Under the Tree (Undir trénu) (2017) by Hafsteinn Gunnar Sigurðsson

Under the Tree (Undir trénu) (2017) by Hafsteinn Gunnar Sigurðsson

That one can fairly predict where it is all headed is a nod to the fine etching of the film’s key characters. The tangential allegory of peace and hope is realized with wit and control, which makes the work Hafsteinn Gunnar Sigurðsson’s best film to date.

3.5 out of 4 stars

Assuming the unknown

The film begins with one of the most hilarious scenes I have ever seen. Describing it here will spoil its visual significance. Filmmaker Hafsteinn Gunnar Sigurðsson proves how well he understands the comedy of contrasts through this singular scene. But it also serves a higher purpose by introducing the film’s central theme. It speaks of how likely we are to act based on something we assume, forgetting to check if what we assume is actually true.

Based on the events of this (again, hilarious) scene, Agnes feels that her husband, Atli, is cheating on her. So she throws him out. Atli takes shelter in his parents’ home. His parents, Baldvin and Inga, have their own set of problems. Inga is yet to come to terms with the death of her older son, Uggi. It is not clear whether he is actually dead. His mysterious disappearance further underlines the theme defined in the first scene, that we tend to form assumptions of the unknown. Baldvin and Atli have dealt with the reality that Uggi is not around. Sadly, Inga has failed to do so. She makes it clear that she loved Uggi more than Atli. But one can sense that even if it was Uggi who was around and Atli who’s missing, her reaction would be the same. Some people only see what’s not around.

The younger model

Adding to the problem is the next-door couple, Konrad and Eybjorg. According to Inga, Konrad was fine till he divorced his wife and brought in the ‘younger model’, Eybjorg. Eybjorg has a problem with the tree of the other side. its shade is falling on the porch. She sends Konrad to have a little talk about it with Baldvin. The talk sounds more like a threat, though the level headed Baldvin takes it well. But Inga has a serious problem with Eybjorg. She should because Eybjorg’s dog keeps pooping on their territory. So she calls Eybjorg, throws her dog’s poop on her, and tells her not to send her ‘loser husband’ Konrad to speak for her.

It’s all hilarious. But there is a more alarming meaning underneath it. The exchanges between the two women show what’s wrong with our society. Women are either ‘models’ or not. Those who aren’t, bear the grudge for it. Like Baldvin makes it clear that he is unhappy with Inga’s unwillingness to take care of her looks. Inga, on the other hand, hates Eybjorg because she has what she doesn’t. And that’s not about having a better figure.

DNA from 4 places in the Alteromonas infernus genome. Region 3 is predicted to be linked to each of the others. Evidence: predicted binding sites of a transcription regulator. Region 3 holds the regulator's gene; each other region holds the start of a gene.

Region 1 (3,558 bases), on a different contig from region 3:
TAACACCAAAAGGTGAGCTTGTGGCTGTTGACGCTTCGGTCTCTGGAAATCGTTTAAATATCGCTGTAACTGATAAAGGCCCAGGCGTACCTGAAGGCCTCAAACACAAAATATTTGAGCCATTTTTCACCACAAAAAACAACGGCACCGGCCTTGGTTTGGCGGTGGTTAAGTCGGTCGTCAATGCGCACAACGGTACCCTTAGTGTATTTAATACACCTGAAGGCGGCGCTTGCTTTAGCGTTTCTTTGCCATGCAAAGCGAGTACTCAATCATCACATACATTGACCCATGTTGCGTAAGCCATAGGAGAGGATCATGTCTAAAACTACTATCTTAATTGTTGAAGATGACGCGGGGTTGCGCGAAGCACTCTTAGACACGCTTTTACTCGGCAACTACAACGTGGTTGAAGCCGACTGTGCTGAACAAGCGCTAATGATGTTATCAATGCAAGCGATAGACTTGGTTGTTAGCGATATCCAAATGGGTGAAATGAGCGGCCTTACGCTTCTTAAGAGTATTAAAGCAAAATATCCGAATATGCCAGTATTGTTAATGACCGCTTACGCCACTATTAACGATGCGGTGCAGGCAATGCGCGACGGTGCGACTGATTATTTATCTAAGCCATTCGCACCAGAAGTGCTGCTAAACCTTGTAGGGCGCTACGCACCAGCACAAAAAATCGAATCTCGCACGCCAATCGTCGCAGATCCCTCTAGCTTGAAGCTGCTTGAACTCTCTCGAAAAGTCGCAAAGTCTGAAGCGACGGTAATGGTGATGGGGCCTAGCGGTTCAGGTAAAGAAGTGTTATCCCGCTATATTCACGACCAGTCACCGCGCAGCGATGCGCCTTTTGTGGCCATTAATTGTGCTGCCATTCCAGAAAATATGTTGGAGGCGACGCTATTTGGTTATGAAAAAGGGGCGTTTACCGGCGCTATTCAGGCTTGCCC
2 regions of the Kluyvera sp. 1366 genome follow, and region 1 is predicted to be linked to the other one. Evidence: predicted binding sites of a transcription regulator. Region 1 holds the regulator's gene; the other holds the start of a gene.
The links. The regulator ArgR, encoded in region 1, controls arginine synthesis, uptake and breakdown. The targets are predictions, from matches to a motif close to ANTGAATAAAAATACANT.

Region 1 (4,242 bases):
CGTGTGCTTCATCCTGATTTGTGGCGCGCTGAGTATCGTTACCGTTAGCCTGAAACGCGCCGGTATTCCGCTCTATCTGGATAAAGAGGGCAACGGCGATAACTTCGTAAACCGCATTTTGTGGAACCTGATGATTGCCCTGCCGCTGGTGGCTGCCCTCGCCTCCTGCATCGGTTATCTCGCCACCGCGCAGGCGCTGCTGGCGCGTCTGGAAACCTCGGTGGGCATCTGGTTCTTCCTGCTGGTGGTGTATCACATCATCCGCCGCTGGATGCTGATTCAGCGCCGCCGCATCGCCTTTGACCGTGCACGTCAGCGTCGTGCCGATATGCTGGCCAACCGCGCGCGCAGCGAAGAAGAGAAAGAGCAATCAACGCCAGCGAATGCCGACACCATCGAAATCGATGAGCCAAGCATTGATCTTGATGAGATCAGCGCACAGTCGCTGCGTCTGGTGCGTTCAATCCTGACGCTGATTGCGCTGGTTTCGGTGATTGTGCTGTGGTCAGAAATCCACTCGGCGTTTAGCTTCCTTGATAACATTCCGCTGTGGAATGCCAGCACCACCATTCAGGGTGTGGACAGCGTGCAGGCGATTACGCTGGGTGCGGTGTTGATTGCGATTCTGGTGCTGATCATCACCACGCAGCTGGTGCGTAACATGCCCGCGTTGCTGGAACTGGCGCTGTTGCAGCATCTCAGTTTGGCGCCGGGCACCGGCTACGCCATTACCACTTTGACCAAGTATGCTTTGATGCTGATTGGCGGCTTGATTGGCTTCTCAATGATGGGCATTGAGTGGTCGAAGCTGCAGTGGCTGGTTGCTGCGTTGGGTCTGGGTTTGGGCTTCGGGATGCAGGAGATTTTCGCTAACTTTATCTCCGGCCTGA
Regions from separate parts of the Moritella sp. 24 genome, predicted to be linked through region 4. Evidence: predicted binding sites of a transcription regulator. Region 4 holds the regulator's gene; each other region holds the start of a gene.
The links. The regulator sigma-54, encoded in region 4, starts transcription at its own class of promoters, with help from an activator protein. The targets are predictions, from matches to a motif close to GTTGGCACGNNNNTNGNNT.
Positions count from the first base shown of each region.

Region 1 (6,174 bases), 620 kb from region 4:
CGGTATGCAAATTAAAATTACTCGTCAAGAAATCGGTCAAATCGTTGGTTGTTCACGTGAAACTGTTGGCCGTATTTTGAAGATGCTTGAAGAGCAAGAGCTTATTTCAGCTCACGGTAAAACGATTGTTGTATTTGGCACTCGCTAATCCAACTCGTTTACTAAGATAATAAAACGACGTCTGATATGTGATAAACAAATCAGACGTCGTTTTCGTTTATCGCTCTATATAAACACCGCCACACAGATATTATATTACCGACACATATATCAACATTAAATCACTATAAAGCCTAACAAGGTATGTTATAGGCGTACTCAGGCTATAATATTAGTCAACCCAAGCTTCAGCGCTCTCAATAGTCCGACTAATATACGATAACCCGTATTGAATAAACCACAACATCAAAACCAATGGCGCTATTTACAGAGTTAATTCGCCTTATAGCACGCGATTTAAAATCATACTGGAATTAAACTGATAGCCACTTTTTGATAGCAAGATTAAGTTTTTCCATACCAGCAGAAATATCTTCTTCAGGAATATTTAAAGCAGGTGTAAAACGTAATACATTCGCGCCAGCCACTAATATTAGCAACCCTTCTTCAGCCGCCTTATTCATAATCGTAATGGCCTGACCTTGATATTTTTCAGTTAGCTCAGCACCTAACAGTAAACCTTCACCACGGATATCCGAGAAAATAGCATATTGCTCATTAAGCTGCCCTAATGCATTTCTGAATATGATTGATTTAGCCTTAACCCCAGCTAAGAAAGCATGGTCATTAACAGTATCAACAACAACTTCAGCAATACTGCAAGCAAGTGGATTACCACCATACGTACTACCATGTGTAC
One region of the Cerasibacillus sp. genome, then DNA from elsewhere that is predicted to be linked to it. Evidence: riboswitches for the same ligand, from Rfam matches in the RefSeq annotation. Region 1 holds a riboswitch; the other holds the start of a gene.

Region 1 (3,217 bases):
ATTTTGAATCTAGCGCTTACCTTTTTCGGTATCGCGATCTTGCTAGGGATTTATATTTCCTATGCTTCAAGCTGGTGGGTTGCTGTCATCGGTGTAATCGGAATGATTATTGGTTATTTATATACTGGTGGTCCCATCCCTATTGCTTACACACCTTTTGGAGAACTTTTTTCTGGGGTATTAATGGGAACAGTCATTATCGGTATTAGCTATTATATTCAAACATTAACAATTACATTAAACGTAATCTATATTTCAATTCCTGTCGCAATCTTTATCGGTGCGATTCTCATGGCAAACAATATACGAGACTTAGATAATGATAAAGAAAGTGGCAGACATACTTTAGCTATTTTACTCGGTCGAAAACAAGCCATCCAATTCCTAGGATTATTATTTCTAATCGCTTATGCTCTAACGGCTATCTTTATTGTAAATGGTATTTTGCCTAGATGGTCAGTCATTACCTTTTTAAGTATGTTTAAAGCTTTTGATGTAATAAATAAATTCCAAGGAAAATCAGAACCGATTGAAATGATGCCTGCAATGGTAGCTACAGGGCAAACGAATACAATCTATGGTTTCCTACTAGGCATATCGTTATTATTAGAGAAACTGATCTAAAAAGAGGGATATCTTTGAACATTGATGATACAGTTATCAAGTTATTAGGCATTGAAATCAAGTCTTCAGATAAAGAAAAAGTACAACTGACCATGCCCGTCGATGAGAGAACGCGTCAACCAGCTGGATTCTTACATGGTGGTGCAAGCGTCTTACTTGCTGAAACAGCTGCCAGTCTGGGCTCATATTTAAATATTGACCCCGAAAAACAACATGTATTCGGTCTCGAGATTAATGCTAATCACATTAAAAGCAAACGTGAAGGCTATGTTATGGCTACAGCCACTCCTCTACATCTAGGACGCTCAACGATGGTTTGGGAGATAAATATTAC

Inga hates the fact that Eybjorg is pregnant. Another person is having something that she has lost. Inga takes it very seriously. A series of events occur, whose truth gets known only after their repercussions take place. But one thing gets clear, if you believe blindly, you act blindly, and then you start hitting blindly.

The distant white horse

That we can fairly realize what’s coming stands as an advantage for this film. This is because our imagination is being driven here by the characterization. Seeing Inga, we are justified to believe that she is hoping to watch the world burn. What follows then does not become an exaggeration. Instead, it feels like a natural flow, which is a rarity for a film of this sort.

Furthermore, the proceedings reflect the confidence of the filmmaker. Sigurðsson knows exactly what he wants, and all his brush strokes point to it. He begins with an objective, ends just when his point is over. Even the message of the secondary plotline of Atli and Agnes acts as a counterpoint to the main thread. Sigurðsson understands that the point of the final scene is obvious, so he doesn’t overstress it. But his mise-en-scene is filled with accurate symbols. The horse in the distance is white for a reason. The green tranquil tree stands for something as well. Things that the people of this film, residing in beautiful homes that look the same from outside, will never have. The tangential sense of an allegory of peace and hope is thus realiZed with wit and control, which makes the work Hafsteinn Gunnar Sigurðsson’s best film to date.

Credits (from IMDb):
Directed by

Hafsteinn Gunnar Sigurðsson

Written by

Huldar Breiðfjörð … (story and screenplay)
Hafsteinn Gunnar Sigurðsson … (screenplay)

Cinematography by

Monika Lenczewska

Editing by

Kristján Loðmfjörð


Under the Riccione Sun (Sotto il sole di Riccione) (2020) by Younuts

Under the Riccione Sun (Sotto il sole di Riccione) (2020) by Younuts

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